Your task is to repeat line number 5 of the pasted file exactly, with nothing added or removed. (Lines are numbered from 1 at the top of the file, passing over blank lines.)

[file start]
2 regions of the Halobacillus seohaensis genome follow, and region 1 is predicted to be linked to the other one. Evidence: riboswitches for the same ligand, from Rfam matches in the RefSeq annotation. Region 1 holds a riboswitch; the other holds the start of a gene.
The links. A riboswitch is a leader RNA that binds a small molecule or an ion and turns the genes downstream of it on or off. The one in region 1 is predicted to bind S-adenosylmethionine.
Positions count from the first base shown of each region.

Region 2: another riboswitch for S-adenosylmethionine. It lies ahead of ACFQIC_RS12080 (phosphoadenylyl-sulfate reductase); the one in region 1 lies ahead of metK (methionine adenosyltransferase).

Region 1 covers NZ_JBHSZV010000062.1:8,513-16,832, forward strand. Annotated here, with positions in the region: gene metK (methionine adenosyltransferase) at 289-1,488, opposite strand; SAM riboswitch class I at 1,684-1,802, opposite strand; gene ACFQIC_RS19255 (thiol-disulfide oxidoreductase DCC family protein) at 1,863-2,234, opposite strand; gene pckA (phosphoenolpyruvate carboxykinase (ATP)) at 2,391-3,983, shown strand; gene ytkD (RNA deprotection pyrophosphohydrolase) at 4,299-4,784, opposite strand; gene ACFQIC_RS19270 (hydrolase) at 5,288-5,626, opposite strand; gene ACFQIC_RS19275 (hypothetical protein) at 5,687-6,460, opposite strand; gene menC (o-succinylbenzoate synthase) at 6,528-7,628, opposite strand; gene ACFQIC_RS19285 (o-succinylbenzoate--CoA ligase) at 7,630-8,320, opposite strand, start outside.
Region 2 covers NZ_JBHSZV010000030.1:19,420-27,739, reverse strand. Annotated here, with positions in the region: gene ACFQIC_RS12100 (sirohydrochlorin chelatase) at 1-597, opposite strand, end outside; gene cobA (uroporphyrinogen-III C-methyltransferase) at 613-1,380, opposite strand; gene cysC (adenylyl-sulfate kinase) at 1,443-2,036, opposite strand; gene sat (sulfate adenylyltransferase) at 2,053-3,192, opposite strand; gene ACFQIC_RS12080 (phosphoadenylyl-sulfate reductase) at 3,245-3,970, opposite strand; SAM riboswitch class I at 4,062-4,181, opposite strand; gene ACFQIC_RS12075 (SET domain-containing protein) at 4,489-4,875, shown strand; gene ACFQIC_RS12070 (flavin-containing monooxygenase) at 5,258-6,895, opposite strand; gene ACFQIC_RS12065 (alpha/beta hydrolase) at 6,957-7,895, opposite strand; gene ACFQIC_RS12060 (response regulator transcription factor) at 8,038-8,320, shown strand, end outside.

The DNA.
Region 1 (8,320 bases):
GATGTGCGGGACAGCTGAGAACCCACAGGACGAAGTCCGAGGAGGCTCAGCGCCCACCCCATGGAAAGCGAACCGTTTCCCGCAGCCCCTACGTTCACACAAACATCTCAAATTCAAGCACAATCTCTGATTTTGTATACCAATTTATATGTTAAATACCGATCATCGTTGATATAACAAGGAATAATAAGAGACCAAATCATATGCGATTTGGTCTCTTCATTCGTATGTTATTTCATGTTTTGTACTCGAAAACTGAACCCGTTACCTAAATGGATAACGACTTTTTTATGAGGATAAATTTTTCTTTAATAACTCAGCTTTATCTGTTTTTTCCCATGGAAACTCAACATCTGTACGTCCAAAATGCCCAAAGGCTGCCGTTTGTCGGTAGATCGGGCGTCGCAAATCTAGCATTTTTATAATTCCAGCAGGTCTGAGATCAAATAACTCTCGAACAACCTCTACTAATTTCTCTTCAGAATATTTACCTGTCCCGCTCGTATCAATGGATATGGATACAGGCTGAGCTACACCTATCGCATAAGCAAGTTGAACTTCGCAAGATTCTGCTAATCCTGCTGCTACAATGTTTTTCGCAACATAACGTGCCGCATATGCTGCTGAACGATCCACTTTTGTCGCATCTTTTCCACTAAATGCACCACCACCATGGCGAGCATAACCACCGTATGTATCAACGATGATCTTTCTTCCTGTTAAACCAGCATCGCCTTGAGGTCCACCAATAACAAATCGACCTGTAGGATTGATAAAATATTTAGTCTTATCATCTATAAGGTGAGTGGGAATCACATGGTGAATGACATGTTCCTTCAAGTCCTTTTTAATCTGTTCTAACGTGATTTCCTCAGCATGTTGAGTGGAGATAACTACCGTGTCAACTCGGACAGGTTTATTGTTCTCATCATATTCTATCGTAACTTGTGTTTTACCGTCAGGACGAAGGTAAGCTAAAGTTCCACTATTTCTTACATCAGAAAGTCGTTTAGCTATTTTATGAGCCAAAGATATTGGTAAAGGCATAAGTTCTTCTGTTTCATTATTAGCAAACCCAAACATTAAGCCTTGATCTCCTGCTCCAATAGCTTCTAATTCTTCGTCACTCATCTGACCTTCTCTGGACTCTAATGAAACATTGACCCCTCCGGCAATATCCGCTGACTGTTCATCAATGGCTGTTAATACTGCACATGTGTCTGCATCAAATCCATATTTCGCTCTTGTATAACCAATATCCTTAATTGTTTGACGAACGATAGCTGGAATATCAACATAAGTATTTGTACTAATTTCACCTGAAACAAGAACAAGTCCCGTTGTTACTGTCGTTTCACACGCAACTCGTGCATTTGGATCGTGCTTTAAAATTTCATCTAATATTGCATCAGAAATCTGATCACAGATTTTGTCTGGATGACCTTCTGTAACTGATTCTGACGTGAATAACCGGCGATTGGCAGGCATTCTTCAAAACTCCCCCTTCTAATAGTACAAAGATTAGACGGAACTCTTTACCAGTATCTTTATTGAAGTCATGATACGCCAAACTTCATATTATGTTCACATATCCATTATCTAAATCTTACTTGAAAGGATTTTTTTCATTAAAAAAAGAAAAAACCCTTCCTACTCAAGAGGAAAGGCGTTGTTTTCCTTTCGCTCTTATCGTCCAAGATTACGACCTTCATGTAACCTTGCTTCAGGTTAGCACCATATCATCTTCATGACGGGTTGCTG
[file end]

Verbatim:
Region 1 covers NZ_JBHSZV010000062.1:8,513-16,832, forward strand. Annotated here, with positions in the region: gene metK (methionine adenosyltransferase) at 289-1,488, opposite strand; SAM riboswitch class I at 1,684-1,802, opposite strand; gene ACFQIC_RS19255 (thiol-disulfide oxidoreductase DCC family protein) at 1,863-2,234, opposite strand; gene pckA (phosphoenolpyruvate carboxykinase (ATP)) at 2,391-3,983, shown strand; gene ytkD (RNA deprotection pyrophosphohydrolase) at 4,299-4,784, opposite strand; gene ACFQIC_RS19270 (hydrolase) at 5,288-5,626, opposite strand; gene ACFQIC_RS19275 (hypothetical protein) at 5,687-6,460, opposite strand; gene menC (o-succinylbenzoate synthase) at 6,528-7,628, opposite strand; gene ACFQIC_RS19285 (o-succinylbenzoate--CoA ligase) at 7,630-8,320, opposite strand, start outside.